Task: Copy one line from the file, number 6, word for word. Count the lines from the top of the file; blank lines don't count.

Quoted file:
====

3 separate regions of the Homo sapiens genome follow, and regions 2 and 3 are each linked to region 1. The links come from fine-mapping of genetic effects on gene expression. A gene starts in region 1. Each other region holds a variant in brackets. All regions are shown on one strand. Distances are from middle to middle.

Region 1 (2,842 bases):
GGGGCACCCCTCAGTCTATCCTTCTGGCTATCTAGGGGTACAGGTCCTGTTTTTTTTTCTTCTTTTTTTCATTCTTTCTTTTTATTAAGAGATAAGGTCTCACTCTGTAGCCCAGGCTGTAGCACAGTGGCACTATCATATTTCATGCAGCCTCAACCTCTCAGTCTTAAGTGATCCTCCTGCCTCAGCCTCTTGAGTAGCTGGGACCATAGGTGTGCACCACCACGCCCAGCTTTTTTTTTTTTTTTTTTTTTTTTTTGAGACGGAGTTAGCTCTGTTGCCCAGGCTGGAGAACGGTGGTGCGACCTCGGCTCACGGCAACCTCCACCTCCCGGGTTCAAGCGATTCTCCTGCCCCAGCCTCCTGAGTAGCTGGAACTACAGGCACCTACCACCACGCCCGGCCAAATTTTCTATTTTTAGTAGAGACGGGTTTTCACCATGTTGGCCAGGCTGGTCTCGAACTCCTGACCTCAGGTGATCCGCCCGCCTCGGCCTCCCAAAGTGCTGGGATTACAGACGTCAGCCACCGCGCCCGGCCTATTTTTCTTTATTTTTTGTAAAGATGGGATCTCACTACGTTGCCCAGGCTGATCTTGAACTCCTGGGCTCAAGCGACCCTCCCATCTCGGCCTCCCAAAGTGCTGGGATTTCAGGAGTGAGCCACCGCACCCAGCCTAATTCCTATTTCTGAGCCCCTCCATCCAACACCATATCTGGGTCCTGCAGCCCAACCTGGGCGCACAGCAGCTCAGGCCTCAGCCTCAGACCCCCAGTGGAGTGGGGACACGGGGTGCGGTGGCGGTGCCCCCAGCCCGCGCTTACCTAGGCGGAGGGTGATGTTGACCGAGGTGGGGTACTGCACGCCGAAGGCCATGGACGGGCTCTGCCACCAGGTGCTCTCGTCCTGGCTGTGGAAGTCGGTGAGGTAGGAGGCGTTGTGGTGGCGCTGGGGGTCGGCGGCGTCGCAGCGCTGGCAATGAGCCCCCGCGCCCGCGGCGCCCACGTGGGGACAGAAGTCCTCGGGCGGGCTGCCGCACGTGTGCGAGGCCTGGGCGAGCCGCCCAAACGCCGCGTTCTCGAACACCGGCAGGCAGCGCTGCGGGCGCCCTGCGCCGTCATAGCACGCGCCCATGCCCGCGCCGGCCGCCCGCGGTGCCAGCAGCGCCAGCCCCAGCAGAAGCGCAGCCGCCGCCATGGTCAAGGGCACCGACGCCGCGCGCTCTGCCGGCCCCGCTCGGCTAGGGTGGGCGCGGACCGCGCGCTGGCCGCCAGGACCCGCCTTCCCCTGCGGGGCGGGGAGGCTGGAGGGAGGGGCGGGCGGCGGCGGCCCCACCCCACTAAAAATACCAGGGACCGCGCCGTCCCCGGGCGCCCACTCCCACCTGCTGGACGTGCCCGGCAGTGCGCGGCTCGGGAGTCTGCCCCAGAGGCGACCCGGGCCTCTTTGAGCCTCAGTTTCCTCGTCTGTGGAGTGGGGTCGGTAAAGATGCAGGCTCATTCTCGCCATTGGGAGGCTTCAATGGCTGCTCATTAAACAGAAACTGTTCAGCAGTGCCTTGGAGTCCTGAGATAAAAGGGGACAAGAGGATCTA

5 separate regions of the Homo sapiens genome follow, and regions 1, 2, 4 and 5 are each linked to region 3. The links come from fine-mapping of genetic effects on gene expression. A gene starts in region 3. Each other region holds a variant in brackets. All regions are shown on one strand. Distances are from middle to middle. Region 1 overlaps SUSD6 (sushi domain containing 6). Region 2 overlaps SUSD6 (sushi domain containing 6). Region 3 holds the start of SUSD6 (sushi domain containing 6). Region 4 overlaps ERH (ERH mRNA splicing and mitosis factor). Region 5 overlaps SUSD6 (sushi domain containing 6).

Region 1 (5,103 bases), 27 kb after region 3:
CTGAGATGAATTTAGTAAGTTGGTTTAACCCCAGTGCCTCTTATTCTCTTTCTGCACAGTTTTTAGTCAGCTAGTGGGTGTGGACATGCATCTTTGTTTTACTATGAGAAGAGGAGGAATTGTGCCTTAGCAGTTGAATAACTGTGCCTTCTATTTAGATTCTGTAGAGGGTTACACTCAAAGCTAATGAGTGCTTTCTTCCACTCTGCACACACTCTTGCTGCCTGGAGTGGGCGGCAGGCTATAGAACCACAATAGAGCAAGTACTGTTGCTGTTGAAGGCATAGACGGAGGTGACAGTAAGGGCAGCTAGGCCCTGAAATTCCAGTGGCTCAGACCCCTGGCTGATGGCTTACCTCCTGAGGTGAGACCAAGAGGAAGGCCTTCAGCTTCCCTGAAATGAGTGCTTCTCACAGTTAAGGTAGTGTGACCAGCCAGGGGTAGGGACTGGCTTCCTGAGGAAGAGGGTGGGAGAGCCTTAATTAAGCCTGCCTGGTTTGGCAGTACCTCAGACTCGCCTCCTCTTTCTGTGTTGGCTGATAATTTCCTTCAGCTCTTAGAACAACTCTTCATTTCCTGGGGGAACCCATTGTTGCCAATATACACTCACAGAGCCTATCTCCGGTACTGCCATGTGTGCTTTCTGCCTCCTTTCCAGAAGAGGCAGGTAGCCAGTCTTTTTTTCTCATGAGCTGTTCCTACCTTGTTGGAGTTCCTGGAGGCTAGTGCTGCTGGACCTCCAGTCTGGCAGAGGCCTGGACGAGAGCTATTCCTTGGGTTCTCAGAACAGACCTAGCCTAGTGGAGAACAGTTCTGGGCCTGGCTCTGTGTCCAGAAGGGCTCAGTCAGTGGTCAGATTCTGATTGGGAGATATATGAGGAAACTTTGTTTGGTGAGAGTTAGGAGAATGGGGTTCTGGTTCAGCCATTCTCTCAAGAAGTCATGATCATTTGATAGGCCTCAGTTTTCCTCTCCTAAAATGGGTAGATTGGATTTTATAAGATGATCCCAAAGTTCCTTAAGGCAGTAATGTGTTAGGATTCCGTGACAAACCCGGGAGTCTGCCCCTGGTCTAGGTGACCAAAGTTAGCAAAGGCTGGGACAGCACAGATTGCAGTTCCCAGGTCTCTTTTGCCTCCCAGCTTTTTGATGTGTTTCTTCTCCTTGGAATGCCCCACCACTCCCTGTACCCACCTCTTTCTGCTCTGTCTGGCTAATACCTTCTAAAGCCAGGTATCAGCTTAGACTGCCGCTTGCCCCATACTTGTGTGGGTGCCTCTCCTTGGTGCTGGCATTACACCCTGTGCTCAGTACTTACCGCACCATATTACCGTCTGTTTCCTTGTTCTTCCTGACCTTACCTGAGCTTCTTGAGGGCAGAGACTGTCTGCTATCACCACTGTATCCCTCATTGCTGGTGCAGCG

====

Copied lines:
CTGAGATGAATTTAGTAAGTTGGTTTAACCCCAGTGCCTCTTATTCTCTTTCTGCACAGTTTTTAGTCAGCTAGTGGGTGTGGACATGCATCTTTGTTTTACTATGAGAAGAGGAGGAATTGTGCCTTAGCAGTTGAATAACTGTGCCTTCTATTTAGATTCTGTAGAGGGTTACACTCAAAGCTAATGAGTGCTTTCTTCCACTCTGCACACACTCTTGCTGCCTGGAGTGGGCGGCAGGCTATAGAACCACAATAGAGCAAGTACTGTTGCTGTTGAAGGCATAGACGGAGGTGACAGTAAGGGCAGCTAGGCCCTGAAATTCCAGTGGCTCAGACCCCTGGCTGATGGCTTACCTCCTGAGGTGAGACCAAGAGGAAGGCCTTCAGCTTCCCTGAAATGAGTGCTTCTCACAGTTAAGGTAGTGTGACCAGCCAGGGGTAGGGACTGGCTTCCTGAGGAAGAGGGTGGGAGAGCCTTAATTAAGCCTGCCTGGTTTGGCAGTACCTCAGACTCGCCTCCTCTTTCTGTGTTGGCTGATAATTTCCTTCAGCTCTTAGAACAACTCTTCATTTCCTGGGGGAACCCATTGTTGCCAATATACACTCACAGAGCCTATCTCCGGTACTGCCATGTGTGCTTTCTGCCTCCTTTCCAGAAGAGGCAGGTAGCCAGTCTTTTTTTCTCATGAGCTGTTCCTACCTTGTTGGAGTTCCTGGAGGCTAGTGCTGCTGGACCTCCAGTCTGGCAGAGGCCTGGACGAGAGCTATTCCTTGGGTTCTCAGAACAGACCTAGCCTAGTGGAGAACAGTTCTGGGCCTGGCTCTGTGTCCAGAAGGGCTCAGTCAGTGGTCAGATTCTGATTGGGAGATATATGAGGAAACTTTGTTTGGTGAGAGTTAGGAGAATGGGGTTCTGGTTCAGCCATTCTCTCAAGAAGTCATGATCATTTGATAGGCCTCAGTTTTCCTCTCCTAAAATGGGTAGATTGGATTTTATAAGATGATCCCAAAGTTCCTTAAGGCAGTAATGTGTTAGGATTCCGTGACAAACCCGGGAGTCTGCCCCTGGTCTAGGTGACCAAAGTTAGCAAAGGCTGGGACAGCACAGATTGCAGTTCCCAGGTCTCTTTTGCCTCCCAGCTTTTTGATGTGTTTCTTCTCCTTGGAATGCCCCACCACTCCCTGTACCCACCTCTTTCTGCTCTGTCTGGCTAATACCTTCTAAAGCCAGGTATCAGCTTAGACTGCCGCTTGCCCCATACTTGTGTGGGTGCCTCTCCTTGGTGCTGGCATTACACCCTGTGCTCAGTACTTACCGCACCATATTACCGTCTGTTTCCTTGTTCTTCCTGACCTTACCTGAGCTTCTTGAGGGCAGAGACTGTCTGCTATCACCACTGTATCCCTCATTGCTGGTGCAGCG